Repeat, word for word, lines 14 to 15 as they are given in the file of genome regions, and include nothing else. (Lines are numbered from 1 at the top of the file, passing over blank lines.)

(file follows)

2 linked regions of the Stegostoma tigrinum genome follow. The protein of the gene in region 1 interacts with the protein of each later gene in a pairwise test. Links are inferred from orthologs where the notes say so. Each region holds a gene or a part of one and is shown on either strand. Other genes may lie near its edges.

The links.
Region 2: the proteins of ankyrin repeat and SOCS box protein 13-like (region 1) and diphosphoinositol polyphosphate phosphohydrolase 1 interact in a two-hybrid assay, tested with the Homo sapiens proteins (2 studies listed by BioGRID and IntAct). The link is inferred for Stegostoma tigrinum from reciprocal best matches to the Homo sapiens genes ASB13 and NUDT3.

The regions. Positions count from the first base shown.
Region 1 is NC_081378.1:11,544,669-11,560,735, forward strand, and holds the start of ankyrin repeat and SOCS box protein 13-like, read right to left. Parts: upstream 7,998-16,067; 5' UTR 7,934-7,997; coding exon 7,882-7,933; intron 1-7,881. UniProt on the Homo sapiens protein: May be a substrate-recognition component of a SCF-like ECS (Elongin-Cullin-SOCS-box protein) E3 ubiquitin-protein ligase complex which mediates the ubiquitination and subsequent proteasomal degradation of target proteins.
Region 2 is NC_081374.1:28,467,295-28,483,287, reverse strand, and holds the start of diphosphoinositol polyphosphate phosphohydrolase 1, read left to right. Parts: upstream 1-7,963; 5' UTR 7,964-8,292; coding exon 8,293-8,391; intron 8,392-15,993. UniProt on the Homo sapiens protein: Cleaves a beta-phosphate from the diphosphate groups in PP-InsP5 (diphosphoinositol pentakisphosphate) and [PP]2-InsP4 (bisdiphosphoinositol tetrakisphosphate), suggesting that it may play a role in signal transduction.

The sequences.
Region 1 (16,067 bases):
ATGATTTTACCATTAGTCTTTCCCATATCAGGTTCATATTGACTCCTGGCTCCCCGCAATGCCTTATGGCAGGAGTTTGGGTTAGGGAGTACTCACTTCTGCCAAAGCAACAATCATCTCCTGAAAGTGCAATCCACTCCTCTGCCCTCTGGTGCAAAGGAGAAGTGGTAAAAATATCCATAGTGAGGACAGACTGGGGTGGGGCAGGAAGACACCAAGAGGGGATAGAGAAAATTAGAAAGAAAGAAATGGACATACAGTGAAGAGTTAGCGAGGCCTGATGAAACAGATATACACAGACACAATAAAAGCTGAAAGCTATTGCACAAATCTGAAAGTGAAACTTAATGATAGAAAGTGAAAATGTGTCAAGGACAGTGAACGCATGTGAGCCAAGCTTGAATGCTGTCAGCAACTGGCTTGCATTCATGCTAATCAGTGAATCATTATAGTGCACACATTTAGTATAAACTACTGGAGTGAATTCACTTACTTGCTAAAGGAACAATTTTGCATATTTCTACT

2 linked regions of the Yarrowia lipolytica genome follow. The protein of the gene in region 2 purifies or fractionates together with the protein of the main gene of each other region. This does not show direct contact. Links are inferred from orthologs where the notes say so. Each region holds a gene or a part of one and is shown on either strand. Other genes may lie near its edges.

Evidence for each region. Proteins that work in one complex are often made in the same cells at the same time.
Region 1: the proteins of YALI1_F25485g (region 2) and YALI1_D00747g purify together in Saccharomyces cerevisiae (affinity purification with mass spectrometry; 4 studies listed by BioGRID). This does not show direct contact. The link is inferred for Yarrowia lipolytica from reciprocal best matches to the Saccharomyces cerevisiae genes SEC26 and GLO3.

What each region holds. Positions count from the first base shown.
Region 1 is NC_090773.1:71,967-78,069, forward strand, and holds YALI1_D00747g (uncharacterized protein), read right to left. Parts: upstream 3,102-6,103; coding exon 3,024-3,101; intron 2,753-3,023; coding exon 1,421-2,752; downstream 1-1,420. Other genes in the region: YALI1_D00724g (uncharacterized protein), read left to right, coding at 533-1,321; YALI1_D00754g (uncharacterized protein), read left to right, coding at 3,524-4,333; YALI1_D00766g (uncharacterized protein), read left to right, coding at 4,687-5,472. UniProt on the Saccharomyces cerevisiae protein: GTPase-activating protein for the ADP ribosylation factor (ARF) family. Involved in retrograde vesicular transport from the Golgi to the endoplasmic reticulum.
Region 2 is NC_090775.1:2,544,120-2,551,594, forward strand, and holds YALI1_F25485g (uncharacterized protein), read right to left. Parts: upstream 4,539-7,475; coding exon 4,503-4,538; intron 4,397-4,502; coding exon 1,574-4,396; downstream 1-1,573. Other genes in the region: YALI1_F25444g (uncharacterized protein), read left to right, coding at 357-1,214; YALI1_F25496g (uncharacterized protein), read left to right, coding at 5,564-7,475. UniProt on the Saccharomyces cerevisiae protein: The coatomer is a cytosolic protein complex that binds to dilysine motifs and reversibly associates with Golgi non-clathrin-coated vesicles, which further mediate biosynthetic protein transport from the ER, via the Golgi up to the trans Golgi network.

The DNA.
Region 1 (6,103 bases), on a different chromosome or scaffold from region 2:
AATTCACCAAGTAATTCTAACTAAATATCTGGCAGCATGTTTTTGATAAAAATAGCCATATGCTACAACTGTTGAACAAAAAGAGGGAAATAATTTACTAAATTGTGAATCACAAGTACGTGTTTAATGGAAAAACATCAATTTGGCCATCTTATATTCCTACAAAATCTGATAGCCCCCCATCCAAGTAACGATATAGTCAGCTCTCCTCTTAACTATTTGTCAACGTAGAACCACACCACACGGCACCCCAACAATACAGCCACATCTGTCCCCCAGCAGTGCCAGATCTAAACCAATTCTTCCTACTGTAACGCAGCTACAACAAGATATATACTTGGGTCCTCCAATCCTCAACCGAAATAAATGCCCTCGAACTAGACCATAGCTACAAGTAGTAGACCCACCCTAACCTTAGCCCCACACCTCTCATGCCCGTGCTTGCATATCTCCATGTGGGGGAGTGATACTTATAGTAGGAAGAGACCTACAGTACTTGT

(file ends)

Region 1 is NC_090773.1:71,967-78,069, forward strand, and holds YALI1_D00747g (uncharacterized protein), read right to left. Parts: upstream 3,102-6,103; coding exon 3,024-3,101; intron 2,753-3,023; coding exon 1,421-2,752; downstream 1-1,420. Other genes in the region: YALI1_D00724g (uncharacterized protein), read left to right, coding at 533-1,321; YALI1_D00754g (uncharacterized protein), read left to right, coding at 3,524-4,333; YALI1_D00766g (uncharacterized protein), read left to right, coding at 4,687-5,472. UniProt on the Saccharomyces cerevisiae protein: GTPase-activating protein for the ADP ribosylation factor (ARF) family. Involved in retrograde vesicular transport from the Golgi to the endoplasmic reticulum.
Region 2 is NC_090775.1:2,544,120-2,551,594, forward strand, and holds YALI1_F25485g (uncharacterized protein), read right to left. Parts: upstream 4,539-7,475; coding exon 4,503-4,538; intron 4,397-4,502; coding exon 1,574-4,396; downstream 1-1,573. Other genes in the region: YALI1_F25444g (uncharacterized protein), read left to right, coding at 357-1,214; YALI1_F25496g (uncharacterized protein), read left to right, coding at 5,564-7,475. UniProt on the Saccharomyces cerevisiae protein: The coatomer is a cytosolic protein complex that binds to dilysine motifs and reversibly associates with Golgi non-clathrin-coated vesicles, which further mediate biosynthetic protein transport from the ER, via the Golgi up to the trans Golgi network.